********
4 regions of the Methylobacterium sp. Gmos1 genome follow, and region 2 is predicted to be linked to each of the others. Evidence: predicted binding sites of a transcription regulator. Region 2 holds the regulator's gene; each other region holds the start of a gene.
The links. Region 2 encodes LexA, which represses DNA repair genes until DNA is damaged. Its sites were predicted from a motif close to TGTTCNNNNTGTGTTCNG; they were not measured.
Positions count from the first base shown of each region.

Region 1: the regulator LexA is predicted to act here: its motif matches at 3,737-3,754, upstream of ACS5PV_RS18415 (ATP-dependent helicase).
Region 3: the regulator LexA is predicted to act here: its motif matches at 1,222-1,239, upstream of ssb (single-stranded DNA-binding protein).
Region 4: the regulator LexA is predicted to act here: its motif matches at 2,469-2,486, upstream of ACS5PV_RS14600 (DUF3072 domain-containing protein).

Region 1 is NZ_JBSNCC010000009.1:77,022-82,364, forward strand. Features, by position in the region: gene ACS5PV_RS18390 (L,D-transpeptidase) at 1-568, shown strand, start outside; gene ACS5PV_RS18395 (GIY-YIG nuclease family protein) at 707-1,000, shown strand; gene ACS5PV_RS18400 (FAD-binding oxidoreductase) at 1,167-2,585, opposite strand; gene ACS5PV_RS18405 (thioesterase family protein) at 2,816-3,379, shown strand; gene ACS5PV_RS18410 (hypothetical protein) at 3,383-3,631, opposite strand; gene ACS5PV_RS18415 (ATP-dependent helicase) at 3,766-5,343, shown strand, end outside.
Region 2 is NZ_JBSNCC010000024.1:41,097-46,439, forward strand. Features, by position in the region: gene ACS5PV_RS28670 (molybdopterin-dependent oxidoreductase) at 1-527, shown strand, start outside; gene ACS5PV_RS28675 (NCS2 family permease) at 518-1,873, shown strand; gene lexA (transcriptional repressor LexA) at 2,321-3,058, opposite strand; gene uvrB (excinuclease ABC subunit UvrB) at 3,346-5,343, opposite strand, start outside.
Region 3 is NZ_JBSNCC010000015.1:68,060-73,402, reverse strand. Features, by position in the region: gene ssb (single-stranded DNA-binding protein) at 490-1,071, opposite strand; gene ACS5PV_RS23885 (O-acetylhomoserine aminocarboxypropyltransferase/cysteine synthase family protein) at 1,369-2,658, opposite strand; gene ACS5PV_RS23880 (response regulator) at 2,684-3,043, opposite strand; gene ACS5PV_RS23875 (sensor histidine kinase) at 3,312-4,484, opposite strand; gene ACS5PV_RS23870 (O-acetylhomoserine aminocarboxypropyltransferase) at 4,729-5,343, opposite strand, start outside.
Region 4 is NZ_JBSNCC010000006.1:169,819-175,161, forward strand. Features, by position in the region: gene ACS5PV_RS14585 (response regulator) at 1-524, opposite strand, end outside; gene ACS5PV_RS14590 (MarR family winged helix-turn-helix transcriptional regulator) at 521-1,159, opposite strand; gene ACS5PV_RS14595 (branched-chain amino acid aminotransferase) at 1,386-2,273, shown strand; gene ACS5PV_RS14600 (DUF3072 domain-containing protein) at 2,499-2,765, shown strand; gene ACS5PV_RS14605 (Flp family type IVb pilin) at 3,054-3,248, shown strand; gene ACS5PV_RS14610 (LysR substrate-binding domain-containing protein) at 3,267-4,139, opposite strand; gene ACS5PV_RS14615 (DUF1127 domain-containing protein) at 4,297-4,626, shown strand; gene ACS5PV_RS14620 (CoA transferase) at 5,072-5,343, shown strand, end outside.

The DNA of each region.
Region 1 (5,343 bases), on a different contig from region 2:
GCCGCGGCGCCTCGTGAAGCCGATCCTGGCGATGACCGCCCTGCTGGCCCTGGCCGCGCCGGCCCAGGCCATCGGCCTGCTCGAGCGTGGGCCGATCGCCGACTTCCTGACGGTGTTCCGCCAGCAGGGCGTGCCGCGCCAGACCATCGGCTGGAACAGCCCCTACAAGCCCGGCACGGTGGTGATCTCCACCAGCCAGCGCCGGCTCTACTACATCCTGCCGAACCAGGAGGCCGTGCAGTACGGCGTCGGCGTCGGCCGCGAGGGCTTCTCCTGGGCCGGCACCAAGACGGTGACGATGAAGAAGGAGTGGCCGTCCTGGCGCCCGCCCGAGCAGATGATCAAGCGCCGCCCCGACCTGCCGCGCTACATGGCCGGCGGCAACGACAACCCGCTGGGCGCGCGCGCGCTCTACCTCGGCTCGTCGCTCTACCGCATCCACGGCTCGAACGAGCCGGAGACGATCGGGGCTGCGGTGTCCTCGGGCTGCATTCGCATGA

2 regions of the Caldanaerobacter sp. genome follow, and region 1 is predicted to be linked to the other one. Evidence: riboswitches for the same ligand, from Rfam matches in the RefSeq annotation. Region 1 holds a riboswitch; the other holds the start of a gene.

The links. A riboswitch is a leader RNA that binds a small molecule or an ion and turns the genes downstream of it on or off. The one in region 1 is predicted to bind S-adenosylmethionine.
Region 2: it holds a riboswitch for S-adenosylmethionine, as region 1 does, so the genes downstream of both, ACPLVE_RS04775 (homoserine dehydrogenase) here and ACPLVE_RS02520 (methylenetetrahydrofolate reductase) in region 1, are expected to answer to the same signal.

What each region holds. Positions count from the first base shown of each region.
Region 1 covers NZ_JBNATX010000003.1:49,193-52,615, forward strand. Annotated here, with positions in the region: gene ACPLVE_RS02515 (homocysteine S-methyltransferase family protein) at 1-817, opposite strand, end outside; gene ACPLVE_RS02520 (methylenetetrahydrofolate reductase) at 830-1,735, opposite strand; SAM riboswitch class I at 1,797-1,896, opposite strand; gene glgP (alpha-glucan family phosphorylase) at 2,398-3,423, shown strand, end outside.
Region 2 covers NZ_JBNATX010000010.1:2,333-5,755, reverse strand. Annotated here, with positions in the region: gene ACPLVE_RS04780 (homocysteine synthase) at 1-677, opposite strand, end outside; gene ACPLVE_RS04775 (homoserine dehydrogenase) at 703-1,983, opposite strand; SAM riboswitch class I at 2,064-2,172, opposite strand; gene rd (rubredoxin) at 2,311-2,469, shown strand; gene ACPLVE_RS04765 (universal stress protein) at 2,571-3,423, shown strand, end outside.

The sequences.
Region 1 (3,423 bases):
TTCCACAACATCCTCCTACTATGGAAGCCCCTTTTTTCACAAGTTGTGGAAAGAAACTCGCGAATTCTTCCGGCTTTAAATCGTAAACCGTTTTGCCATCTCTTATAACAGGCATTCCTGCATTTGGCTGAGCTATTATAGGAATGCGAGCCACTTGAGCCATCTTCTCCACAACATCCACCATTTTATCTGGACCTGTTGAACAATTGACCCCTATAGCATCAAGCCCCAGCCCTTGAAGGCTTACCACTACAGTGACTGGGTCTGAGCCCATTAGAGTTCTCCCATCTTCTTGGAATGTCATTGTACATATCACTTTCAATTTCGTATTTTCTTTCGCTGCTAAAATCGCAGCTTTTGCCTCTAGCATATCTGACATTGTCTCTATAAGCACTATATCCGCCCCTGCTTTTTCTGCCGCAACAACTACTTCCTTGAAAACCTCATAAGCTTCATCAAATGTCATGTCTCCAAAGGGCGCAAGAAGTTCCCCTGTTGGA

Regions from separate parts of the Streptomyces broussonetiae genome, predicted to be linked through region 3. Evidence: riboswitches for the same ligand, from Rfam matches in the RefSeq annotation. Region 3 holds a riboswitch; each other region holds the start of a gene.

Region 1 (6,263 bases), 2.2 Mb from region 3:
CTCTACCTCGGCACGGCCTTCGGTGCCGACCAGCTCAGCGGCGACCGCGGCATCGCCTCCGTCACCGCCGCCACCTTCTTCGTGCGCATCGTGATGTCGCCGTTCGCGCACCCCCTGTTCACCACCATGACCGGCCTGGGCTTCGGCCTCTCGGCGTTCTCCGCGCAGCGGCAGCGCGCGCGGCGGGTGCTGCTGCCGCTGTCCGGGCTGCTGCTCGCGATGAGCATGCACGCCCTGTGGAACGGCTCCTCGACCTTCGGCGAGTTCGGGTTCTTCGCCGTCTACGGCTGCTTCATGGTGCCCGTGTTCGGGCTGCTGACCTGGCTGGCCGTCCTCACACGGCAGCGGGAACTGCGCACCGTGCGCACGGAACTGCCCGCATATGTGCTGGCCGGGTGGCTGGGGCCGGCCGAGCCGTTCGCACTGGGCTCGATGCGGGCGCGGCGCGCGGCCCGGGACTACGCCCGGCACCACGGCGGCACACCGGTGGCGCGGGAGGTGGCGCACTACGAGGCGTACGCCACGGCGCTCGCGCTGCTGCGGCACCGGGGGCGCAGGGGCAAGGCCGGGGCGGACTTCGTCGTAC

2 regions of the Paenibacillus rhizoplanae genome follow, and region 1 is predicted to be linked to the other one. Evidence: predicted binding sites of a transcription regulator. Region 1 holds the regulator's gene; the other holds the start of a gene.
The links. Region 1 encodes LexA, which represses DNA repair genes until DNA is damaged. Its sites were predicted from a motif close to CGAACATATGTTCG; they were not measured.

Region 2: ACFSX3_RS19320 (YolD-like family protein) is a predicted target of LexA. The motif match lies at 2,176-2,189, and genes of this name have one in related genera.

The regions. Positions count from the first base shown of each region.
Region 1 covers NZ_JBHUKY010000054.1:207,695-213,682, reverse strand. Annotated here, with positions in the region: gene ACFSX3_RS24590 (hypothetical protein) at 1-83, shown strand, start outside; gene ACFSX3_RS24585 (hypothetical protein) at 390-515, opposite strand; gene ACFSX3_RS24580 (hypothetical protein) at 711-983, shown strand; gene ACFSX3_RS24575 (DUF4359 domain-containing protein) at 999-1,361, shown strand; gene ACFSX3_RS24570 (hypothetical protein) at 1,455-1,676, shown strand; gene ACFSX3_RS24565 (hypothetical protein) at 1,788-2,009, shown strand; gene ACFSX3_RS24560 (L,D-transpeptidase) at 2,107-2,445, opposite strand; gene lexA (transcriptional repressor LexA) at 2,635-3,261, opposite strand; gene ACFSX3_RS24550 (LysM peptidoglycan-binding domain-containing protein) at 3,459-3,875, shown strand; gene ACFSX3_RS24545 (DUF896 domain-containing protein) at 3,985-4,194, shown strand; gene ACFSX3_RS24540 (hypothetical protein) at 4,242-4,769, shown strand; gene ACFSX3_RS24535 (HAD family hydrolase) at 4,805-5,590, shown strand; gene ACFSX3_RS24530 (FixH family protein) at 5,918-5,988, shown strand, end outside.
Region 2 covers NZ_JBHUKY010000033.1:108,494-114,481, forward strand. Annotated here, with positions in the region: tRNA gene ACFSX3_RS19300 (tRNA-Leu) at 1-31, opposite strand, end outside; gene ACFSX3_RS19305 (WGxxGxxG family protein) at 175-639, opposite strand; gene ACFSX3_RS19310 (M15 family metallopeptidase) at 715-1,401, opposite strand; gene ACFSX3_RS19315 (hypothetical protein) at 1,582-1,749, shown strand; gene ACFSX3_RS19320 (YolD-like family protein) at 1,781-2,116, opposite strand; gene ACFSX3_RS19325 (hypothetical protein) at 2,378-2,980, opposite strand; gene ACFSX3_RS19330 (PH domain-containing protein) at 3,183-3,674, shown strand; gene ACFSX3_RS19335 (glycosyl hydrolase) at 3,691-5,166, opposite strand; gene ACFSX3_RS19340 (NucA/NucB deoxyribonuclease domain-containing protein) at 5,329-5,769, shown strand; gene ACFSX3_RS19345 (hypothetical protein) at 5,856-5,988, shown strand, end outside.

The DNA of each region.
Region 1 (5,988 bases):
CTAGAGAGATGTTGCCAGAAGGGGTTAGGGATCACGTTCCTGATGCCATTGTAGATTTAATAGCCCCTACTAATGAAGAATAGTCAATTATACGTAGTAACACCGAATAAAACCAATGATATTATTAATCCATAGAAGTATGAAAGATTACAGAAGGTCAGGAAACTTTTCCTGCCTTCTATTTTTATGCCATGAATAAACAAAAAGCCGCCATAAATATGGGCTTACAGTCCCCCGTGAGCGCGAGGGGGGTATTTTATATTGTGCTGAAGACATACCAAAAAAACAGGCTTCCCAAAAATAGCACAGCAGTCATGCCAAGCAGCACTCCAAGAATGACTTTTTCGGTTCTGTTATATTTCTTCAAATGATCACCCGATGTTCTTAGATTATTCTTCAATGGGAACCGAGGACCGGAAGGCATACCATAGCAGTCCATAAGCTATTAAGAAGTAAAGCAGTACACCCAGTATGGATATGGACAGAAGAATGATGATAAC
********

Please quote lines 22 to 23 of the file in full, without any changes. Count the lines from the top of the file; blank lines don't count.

TTCCACAACATCCTCCTACTATGGAAGCCCCTTTTTTCACAAGTTGTGGAAAGAAACTCGCGAATTCTTCCGGCTTTAAATCGTAAACCGTTTTGCCATCTCTTATAACAGGCATTCCTGCATTTGGCTGAGCTATTATAGGAATGCGAGCCACTTGAGCCATCTTCTCCACAACATCCACCATTTTATCTGGACCTGTTGAACAATTGACCCCTATAGCATCAAGCCCCAGCCCTTGAAGGCTTACCACTACAGTGACTGGGTCTGAGCCCATTAGAGTTCTCCCATCTTCTTGGAATGTCATTGTACATATCACTTTCAATTTCGTATTTTCTTTCGCTGCTAAAATCGCAGCTTTTGCCTCTAGCATATCTGACATTGTCTCTATAAGCACTATATCCGCCCCTGCTTTTTCTGCCGCAACAACTACTTCCTTGAAAACCTCATAAGCTTCATCAAATGTCATGTCTCCAAAGGGCGCAAGAAGTTCCCCTGTTGGA

Regions from separate parts of the Streptomyces broussonetiae genome, predicted to be linked through region 3. Evidence: riboswitches for the same ligand, from Rfam matches in the RefSeq annotation. Region 3 holds a riboswitch; each other region holds the start of a gene.